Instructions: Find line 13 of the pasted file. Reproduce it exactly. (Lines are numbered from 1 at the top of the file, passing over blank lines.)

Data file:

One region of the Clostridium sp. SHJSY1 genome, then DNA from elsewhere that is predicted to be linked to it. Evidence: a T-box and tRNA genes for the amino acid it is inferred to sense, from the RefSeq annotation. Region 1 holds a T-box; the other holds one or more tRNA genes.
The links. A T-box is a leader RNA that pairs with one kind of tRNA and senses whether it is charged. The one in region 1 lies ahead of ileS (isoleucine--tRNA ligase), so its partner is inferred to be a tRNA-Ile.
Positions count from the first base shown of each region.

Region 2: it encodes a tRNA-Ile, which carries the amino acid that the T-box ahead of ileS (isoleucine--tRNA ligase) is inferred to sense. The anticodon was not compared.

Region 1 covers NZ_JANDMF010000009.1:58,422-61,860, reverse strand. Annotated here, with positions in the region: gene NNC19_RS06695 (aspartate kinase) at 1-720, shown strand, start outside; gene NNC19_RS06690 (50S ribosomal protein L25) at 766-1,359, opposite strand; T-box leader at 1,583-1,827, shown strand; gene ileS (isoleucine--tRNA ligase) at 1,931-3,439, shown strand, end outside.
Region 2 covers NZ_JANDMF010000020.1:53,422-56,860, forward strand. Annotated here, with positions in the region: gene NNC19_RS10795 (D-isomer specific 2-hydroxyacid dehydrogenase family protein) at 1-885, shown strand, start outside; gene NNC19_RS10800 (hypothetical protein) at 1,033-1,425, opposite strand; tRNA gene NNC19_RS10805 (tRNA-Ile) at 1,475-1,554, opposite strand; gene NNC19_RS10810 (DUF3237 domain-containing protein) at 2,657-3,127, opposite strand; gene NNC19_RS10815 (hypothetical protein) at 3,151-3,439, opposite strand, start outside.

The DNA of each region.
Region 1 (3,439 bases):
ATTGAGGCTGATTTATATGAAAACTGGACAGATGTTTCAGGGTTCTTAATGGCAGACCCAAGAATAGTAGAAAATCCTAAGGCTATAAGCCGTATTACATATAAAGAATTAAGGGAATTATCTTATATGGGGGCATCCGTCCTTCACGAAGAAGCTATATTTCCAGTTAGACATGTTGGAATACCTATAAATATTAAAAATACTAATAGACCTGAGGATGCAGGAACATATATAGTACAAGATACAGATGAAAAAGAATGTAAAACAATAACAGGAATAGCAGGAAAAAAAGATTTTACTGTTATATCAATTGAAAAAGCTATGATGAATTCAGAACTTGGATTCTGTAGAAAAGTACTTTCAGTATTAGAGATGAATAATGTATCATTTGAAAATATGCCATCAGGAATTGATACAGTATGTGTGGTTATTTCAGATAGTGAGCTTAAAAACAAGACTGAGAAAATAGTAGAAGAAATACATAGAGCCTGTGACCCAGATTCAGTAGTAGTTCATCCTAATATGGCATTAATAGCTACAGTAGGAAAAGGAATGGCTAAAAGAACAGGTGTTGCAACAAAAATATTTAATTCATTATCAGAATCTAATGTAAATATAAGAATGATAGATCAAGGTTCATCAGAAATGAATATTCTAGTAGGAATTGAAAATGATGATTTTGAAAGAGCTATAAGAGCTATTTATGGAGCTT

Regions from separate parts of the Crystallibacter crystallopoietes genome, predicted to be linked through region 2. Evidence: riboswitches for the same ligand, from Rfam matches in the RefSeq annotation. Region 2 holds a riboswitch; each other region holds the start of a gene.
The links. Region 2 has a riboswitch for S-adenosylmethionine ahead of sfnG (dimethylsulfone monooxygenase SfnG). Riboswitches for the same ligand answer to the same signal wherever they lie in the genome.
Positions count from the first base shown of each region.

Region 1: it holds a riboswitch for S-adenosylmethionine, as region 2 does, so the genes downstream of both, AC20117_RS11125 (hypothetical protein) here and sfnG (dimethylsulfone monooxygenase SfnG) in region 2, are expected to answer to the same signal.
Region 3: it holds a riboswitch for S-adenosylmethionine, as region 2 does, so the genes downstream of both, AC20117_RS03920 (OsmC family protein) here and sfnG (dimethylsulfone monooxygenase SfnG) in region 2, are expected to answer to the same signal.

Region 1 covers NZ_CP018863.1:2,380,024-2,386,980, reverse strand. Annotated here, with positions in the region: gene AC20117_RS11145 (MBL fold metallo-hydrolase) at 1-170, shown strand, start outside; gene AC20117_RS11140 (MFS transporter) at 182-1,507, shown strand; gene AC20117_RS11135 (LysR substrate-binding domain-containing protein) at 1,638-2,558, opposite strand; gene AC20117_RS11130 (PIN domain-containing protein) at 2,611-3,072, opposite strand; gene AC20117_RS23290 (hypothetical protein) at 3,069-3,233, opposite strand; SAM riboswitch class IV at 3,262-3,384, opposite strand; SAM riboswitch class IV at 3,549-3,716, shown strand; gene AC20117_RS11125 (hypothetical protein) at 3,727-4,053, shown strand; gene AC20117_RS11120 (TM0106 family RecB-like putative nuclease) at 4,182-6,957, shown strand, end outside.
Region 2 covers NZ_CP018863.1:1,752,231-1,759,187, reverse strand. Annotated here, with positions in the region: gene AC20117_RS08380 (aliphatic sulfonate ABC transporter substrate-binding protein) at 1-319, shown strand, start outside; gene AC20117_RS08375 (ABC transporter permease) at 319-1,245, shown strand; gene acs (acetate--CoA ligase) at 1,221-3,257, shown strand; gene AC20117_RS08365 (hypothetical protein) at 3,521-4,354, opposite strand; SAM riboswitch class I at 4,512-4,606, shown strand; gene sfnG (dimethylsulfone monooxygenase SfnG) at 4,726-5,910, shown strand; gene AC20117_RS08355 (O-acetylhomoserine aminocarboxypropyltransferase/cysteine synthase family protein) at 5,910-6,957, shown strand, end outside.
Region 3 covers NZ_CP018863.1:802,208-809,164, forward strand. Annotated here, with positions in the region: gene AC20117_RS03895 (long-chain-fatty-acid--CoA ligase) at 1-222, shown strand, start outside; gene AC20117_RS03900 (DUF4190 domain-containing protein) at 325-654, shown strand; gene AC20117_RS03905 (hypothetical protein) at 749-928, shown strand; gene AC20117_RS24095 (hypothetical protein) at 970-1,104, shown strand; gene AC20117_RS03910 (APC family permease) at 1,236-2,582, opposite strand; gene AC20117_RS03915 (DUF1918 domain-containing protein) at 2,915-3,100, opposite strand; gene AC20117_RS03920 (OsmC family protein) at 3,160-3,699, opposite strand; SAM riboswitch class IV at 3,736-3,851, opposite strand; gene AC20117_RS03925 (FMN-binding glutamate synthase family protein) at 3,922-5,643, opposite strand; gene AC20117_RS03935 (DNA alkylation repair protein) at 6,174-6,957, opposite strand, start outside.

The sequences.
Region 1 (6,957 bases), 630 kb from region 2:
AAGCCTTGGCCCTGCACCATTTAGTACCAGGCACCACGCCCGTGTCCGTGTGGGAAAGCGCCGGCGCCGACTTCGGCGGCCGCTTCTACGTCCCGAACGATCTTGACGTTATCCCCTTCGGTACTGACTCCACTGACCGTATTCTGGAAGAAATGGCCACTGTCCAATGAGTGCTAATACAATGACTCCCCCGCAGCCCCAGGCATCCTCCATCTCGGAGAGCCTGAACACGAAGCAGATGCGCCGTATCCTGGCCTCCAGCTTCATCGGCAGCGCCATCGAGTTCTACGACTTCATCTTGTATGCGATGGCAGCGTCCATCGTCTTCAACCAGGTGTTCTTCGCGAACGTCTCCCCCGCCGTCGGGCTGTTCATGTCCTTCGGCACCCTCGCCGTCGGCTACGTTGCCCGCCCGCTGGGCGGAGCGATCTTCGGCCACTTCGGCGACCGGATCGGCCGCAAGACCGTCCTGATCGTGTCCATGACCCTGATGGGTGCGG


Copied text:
Region 1: it holds a riboswitch for S-adenosylmethionine, as region 2 does, so the genes downstream of both, AC20117_RS11125 (hypothetical protein) here and sfnG (dimethylsulfone monooxygenase SfnG) in region 2, are expected to answer to the same signal.